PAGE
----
Residents are being reminded they have less than a week to air their views on plans to revise some police front counter services in the county.
A survey was launched on August 1st to gather public feedback about proposals to make changes to aspects of the force’s estate.
The Constabulary has looked in-depth at the properties it uses and the front counter services it provides to the public in some police stations to see whether anything can be done more efficiently to save the money.
Following its research, the force has outlined a plan to improve services being delivered at the busiest police stations in Lancashire while closing a number of other front counter desks. It also hopes to sell premises where public demand is limited, or where they are unoccupied and there is no public access.
The possible savings of such a move – up to £1m. annually as well as one-off sales of more than £4m. – will go some way to helping the force shave £42m. off its budget over the next four years.
The survey asks residents how they feel about possible front counter closures and their preferences for contacting police about non-emergency matters in future.
They are also asked about their previous experience of reporting matters to the police and for their ideas on alternative methods of saving money without closing front counters and buildings.
The survey closes on Wednesday and anyone who has not yet provided their views is being reminded this is their only chance.
Malcolm Doherty, chairman of Lancashire Police Authority, said: “It really is important residents who do have an opinion on these proposals take the time to respond to our survey and make their views known.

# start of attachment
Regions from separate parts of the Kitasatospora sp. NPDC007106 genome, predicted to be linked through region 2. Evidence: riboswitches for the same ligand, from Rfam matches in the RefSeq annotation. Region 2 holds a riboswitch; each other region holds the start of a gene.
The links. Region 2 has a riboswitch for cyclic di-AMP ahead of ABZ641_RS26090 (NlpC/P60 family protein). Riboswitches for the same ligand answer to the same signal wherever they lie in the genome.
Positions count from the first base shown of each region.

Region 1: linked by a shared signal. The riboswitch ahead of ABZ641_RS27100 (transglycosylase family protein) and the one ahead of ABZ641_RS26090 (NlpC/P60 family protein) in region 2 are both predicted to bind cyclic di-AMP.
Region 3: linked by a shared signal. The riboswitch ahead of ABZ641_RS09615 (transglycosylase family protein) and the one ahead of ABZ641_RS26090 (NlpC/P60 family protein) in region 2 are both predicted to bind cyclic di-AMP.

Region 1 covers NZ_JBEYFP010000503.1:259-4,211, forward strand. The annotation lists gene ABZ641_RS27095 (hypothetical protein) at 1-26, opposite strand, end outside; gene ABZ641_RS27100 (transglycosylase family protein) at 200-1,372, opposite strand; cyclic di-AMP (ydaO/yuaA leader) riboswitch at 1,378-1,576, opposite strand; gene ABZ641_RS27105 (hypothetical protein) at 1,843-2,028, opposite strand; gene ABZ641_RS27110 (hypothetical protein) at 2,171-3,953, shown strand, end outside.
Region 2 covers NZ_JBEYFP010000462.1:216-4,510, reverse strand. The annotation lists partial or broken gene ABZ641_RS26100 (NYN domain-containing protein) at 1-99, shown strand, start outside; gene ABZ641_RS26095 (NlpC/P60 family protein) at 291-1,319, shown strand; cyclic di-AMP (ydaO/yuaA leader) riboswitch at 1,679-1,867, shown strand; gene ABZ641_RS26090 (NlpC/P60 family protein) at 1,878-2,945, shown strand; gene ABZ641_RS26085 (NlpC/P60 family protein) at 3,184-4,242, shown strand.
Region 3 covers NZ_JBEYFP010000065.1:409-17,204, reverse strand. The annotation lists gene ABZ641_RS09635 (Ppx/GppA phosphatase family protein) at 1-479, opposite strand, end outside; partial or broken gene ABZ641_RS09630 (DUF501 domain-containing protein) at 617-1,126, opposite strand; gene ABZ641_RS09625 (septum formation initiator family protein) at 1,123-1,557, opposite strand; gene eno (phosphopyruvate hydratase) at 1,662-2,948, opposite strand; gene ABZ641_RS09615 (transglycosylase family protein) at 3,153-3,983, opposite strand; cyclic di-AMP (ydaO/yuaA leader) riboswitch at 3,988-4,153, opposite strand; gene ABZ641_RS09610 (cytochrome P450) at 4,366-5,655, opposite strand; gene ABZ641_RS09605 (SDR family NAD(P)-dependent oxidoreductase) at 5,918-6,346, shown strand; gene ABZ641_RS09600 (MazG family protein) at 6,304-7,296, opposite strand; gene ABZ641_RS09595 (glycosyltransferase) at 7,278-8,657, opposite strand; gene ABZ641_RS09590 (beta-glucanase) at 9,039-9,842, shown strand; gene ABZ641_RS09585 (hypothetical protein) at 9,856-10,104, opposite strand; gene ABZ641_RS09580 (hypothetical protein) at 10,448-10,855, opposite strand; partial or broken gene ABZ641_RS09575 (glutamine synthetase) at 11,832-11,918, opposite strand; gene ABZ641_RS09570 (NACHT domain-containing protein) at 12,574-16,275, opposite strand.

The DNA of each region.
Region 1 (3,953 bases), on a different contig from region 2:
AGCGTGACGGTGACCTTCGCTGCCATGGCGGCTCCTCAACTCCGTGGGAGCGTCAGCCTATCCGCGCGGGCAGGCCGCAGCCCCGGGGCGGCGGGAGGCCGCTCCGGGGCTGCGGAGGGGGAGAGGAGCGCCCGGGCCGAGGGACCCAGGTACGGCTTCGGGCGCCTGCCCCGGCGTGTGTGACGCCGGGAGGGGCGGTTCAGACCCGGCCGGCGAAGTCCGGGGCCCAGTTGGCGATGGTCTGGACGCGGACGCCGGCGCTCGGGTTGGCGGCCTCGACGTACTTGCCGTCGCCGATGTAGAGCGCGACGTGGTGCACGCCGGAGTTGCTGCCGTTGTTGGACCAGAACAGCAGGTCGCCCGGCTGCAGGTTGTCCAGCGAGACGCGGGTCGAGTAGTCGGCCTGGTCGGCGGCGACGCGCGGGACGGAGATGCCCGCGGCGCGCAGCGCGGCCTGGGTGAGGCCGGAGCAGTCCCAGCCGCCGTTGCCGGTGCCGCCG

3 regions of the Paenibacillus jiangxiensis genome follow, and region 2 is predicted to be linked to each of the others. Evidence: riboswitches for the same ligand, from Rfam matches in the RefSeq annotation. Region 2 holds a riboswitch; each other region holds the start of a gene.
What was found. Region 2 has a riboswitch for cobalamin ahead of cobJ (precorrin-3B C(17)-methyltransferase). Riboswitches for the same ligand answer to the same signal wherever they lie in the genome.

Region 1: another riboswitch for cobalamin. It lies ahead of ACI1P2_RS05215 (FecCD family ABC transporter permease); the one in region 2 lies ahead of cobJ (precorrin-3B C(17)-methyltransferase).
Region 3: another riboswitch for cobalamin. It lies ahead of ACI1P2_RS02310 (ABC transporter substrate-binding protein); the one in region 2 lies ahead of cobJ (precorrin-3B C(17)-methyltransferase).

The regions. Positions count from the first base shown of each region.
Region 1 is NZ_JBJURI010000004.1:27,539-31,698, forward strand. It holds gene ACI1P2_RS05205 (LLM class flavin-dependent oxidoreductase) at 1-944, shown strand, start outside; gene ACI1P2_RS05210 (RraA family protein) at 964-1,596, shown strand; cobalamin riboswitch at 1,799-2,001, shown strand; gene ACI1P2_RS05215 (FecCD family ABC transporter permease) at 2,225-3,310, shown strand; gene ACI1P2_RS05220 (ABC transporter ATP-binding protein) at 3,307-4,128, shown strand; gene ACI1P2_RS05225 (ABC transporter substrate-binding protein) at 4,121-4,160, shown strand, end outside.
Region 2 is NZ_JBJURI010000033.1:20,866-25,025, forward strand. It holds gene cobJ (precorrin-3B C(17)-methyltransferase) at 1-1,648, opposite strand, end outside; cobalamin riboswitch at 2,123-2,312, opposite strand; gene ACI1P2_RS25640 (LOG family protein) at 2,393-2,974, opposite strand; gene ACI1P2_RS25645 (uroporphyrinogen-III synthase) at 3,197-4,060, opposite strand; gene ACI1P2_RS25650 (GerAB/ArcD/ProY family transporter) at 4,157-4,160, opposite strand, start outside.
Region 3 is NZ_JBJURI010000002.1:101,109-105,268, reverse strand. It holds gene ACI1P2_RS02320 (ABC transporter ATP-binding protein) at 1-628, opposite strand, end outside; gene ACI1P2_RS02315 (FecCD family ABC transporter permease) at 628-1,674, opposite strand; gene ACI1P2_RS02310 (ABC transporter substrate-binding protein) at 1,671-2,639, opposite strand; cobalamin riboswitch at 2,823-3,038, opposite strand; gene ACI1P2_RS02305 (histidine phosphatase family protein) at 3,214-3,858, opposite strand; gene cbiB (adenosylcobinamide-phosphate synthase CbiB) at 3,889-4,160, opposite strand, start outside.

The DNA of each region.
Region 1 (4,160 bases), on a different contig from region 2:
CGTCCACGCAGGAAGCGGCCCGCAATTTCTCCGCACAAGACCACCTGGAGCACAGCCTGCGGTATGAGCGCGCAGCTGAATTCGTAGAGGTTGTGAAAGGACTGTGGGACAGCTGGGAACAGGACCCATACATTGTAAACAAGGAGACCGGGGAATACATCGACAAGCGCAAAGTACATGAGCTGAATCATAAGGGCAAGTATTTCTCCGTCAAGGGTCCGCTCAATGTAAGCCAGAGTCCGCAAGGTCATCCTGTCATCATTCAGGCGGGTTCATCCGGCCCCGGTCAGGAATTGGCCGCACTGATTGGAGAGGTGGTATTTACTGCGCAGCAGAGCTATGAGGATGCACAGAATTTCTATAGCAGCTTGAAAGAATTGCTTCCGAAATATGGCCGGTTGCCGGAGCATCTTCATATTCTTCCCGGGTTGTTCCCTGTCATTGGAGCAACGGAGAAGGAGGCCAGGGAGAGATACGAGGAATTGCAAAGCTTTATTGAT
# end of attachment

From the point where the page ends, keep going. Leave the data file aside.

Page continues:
“The Police Authority is immensely proud of the relationship it has built with its communities. Although we have no choice but to find these steep savings over the next four years, we want local people to feel involved in the process and feel they are able to influence the force’s priorities for policing. After all, all our decisions - no matter how tough - are taken in the best interests in the public and to protect their wellbeing.
“We understand the proposals concerning the force’s estate are sensitive and are likely to be met with anxiety and it is for this reason we are urging people to take this final opportunity of making their views known.”
The force’s review looked at a broad range of issues relating to front counter services including opening times and working practices. It found 81% of the total footfall of visitors across the county is delivered at just 17 of the current front counters. The remaining 21 only deal with 19% of the total footfall and have been recommended for closure.
Lancashire Police Authority has previously stressed no decision will be made on the proposals until it has had a chance to review public feedback.
The survey is available at www.getintheloop.co.uk and on www.lancashire.police.uk.